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Whitehouse seeking Social Security boost as part of Obama’s stimulus plan

By:  Neil Downing
Providence Journal

U.S. Sen. Sheldon Whitehouse has asked Senate leaders to consider a temporary increase in Social Security benefits as part of a broader federal economic stimulus package.

A boost in benefits would help to ensure that the elderly and the disabled receive financial assistance as part of the economic stimulus plan being developed by President-elect Barack Obama and congressional leaders, Whitehouse said in a letter to Senate leaders.

"Senior and disabled Americans are particularly vulnerable to economic downturns due, in part, to their fixed incomes and dependence on costly prescription drugs," Whitehouse wrote.

"I've heard from countless seniors and disabled Rhode Islanders about their struggles to make ends meet during a time of record housing and high energy costs. For these hard-hit Americans, every dollar counts and some extra help from the federal government could make the difference between housing and homelessness, and between health and sickness," he said.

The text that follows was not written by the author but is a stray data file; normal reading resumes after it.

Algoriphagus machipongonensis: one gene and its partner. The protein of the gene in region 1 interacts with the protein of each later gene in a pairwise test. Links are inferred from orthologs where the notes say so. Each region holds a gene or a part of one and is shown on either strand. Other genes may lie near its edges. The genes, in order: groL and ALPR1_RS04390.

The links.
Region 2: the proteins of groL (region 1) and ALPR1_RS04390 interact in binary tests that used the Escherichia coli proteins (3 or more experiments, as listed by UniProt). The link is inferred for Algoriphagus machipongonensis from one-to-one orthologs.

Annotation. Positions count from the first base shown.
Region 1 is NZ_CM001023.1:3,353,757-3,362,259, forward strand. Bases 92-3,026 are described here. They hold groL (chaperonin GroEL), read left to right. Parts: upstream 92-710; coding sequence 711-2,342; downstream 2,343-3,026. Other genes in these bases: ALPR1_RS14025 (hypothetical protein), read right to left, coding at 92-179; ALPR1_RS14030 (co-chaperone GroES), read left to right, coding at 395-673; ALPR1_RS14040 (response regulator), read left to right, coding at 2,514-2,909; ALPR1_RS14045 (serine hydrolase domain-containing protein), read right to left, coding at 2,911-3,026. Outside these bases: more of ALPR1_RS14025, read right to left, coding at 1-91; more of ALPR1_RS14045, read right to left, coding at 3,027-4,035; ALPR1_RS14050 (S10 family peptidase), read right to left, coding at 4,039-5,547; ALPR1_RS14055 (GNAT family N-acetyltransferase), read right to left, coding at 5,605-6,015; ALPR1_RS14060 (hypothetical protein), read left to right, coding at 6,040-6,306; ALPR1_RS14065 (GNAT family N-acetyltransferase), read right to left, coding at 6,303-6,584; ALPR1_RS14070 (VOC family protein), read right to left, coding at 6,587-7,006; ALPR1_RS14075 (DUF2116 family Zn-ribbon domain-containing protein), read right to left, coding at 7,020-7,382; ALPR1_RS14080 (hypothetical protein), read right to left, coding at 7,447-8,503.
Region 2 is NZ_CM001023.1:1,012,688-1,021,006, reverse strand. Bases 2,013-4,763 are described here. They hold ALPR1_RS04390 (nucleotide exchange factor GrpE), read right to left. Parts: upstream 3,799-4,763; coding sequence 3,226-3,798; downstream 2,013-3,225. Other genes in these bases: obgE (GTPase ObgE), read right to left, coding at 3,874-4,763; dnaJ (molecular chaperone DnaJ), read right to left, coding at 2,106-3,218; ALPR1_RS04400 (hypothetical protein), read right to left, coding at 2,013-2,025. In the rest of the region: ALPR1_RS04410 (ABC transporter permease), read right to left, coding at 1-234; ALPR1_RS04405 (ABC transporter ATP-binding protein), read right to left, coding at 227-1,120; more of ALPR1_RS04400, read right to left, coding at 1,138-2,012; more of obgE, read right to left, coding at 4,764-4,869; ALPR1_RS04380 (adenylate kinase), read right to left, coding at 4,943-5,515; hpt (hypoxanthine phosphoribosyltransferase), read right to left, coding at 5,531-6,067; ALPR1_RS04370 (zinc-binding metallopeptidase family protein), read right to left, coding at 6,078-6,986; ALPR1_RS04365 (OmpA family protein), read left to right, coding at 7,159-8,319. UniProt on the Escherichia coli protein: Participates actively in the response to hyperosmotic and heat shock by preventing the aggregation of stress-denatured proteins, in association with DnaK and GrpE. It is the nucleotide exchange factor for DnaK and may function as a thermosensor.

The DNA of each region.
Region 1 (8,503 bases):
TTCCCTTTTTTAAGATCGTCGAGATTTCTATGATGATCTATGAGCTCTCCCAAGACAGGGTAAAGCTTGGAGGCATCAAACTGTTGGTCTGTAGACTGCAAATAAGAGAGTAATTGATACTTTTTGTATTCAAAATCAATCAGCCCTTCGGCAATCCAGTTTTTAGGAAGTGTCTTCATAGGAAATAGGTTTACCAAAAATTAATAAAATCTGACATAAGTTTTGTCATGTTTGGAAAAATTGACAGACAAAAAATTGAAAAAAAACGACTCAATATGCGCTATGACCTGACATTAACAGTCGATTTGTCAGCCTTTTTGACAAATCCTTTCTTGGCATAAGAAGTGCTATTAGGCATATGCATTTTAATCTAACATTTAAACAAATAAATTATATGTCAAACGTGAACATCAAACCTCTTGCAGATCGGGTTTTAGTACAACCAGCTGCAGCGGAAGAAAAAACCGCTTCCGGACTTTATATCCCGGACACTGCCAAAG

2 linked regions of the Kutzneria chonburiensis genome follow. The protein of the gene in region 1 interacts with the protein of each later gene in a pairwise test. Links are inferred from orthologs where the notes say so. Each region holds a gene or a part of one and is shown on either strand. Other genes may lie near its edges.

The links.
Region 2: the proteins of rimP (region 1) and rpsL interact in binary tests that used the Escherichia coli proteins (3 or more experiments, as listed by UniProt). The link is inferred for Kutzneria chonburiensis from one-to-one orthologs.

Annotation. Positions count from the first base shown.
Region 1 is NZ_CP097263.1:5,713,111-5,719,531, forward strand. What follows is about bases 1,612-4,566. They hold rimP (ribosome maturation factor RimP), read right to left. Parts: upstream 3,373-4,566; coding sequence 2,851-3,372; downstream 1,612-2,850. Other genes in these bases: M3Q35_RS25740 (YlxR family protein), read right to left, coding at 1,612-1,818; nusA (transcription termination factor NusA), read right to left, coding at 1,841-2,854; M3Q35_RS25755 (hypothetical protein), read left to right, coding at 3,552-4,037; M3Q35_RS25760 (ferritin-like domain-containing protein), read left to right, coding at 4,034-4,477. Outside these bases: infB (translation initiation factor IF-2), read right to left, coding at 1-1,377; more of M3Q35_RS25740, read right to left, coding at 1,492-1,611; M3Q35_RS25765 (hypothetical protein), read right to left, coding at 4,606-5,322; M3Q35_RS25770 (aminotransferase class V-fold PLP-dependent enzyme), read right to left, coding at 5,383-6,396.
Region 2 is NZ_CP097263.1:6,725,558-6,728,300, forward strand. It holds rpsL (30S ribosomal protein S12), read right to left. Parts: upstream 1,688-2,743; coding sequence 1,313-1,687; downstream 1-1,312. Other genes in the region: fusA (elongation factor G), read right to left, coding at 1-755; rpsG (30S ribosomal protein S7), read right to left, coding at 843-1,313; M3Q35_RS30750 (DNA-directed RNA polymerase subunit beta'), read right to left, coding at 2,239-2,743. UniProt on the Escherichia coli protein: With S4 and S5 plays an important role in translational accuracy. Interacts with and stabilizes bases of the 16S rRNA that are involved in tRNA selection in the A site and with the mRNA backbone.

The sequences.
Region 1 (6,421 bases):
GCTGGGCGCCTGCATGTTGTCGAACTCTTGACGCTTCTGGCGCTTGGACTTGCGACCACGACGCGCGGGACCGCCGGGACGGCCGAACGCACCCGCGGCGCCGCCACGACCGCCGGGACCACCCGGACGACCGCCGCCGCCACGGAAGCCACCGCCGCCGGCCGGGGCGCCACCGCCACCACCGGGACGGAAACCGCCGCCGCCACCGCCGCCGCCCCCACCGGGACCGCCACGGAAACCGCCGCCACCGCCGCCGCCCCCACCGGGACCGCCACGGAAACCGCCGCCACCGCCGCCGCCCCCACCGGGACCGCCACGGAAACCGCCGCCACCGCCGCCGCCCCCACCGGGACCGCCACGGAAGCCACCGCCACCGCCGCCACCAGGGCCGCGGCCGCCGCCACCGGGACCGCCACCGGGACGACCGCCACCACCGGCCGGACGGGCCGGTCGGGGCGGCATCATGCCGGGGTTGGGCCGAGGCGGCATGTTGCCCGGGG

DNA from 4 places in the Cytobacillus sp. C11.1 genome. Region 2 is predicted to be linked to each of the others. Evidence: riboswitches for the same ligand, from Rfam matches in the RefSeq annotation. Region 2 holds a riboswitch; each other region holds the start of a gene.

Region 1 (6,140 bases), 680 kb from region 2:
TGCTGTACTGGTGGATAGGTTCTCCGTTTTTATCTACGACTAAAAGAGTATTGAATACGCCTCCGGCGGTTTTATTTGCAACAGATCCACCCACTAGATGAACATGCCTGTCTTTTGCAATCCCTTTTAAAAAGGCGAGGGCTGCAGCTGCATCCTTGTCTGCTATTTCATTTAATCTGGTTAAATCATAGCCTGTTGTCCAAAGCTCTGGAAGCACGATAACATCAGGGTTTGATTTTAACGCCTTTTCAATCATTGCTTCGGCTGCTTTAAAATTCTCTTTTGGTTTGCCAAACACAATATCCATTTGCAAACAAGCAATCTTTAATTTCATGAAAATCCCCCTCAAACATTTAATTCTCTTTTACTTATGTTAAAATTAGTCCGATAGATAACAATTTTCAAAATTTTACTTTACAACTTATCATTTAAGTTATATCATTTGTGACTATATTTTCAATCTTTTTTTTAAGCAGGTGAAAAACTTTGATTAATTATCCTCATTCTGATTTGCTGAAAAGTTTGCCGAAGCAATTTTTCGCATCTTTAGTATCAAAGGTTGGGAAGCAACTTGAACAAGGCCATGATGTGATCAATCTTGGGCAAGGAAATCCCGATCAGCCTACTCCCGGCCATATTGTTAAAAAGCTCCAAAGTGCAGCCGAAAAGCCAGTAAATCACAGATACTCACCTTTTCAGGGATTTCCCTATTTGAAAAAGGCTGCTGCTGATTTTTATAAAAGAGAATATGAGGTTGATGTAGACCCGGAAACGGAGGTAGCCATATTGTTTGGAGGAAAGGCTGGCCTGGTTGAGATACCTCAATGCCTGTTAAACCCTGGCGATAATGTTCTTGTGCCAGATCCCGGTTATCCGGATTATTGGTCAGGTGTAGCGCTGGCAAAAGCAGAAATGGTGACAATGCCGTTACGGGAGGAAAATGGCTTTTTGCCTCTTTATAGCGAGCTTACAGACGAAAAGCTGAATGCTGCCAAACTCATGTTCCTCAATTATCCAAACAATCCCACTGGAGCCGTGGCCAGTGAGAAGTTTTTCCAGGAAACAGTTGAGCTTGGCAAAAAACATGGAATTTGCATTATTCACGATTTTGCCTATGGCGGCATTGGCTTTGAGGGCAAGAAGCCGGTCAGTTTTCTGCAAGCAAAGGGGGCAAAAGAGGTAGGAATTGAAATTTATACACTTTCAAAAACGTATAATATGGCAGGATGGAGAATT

Whitehouse was among several legislators who pushed last year to make Social Security beneficiaries eligible for rebates under the 2008 economic stimulus plan approved by Congress and signed into law by President Bush. To claim a rebate, seniors had to file a tax return - even if they were not otherwise required to.

Under Whitehouse's proposal this time around, beneficiaries would not have to file any paperwork; they would receive economic stimulus payments automatically, through their monthly Social Security benefits.

"In addition to the humanitarian impact of this relief, distributing additional funds to senior and disabled Americans would also be an excellent stimulant to the economy. As compared with other populations who may save a portion of extra income, Social Security recipients, often living on fixed incomes, are more likely to consume amounts allocated to them under a stimulus package," Whitehouse wrote.

There are about 194,000 Social Security beneficiaries in Rhode Island, representing about 18 percent of the state's total population, according to Social Security Administration figures.

Whitehouse's letter was sent to Max Baucus, chairman of the Senate Finance Committee; Charles Grassley, the committee's ranking Republican; Harry Reid, the Senate majority leader; and Mitch McConnell, Senate Republican leader.